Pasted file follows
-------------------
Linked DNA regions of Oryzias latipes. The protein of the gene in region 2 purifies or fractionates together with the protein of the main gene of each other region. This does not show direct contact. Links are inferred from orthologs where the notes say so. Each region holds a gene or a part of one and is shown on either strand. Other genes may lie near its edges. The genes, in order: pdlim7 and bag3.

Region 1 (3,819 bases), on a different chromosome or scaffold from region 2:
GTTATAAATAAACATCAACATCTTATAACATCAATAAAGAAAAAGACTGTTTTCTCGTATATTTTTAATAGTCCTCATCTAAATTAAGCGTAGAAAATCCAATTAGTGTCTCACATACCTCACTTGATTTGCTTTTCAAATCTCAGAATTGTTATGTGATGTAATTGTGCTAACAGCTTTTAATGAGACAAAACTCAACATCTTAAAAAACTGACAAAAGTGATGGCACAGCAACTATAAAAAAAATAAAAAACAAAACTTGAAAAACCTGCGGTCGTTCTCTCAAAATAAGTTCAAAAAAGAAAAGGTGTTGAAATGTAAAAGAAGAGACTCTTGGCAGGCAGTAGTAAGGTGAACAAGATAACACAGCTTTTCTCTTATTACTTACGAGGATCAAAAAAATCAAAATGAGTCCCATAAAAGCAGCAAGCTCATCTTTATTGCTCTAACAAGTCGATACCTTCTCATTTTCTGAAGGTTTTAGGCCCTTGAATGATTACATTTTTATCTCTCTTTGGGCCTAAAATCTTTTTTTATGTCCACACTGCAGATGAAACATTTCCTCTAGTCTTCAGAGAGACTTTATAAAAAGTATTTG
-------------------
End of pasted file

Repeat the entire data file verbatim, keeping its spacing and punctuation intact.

Linked DNA regions of Oryzias latipes. The protein of the gene in region 2 purifies or fractionates together with the protein of the main gene of each other region. This does not show direct contact. Links are inferred from orthologs where the notes say so. Each region holds a gene or a part of one and is shown on either strand. Other genes may lie near its edges. The genes, in order: pdlim7 and bag3.

Region 1 (3,819 bases), on a different chromosome or scaffold from region 2:
GTTATAAATAAACATCAACATCTTATAACATCAATAAAGAAAAAGACTGTTTTCTCGTATATTTTTAATAGTCCTCATCTAAATTAAGCGTAGAAAATCCAATTAGTGTCTCACATACCTCACTTGATTTGCTTTTCAAATCTCAGAATTGTTATGTGATGTAATTGTGCTAACAGCTTTTAATGAGACAAAACTCAACATCTTAAAAAACTGACAAAAGTGATGGCACAGCAACTATAAAAAAAATAAAAAACAAAACTTGAAAAACCTGCGGTCGTTCTCTCAAAATAAGTTCAAAAAAGAAAAGGTGTTGAAATGTAAAAGAAGAGACTCTTGGCAGGCAGTAGTAAGGTGAACAAGATAACACAGCTTTTCTCTTATTACTTACGAGGATCAAAAAAATCAAAATGAGTCCCATAAAAGCAGCAAGCTCATCTTTATTGCTCTAACAAGTCGATACCTTCTCATTTTCTGAAGGTTTTAGGCCCTTGAATGATTACATTTTTATCTCTCTTTGGGCCTAAAATCTTTTTTTATGTCCACACTGCAGATGAAACATTTCCTCTAGTCTTCAGAGAGACTTTATAAAAAGTATTTG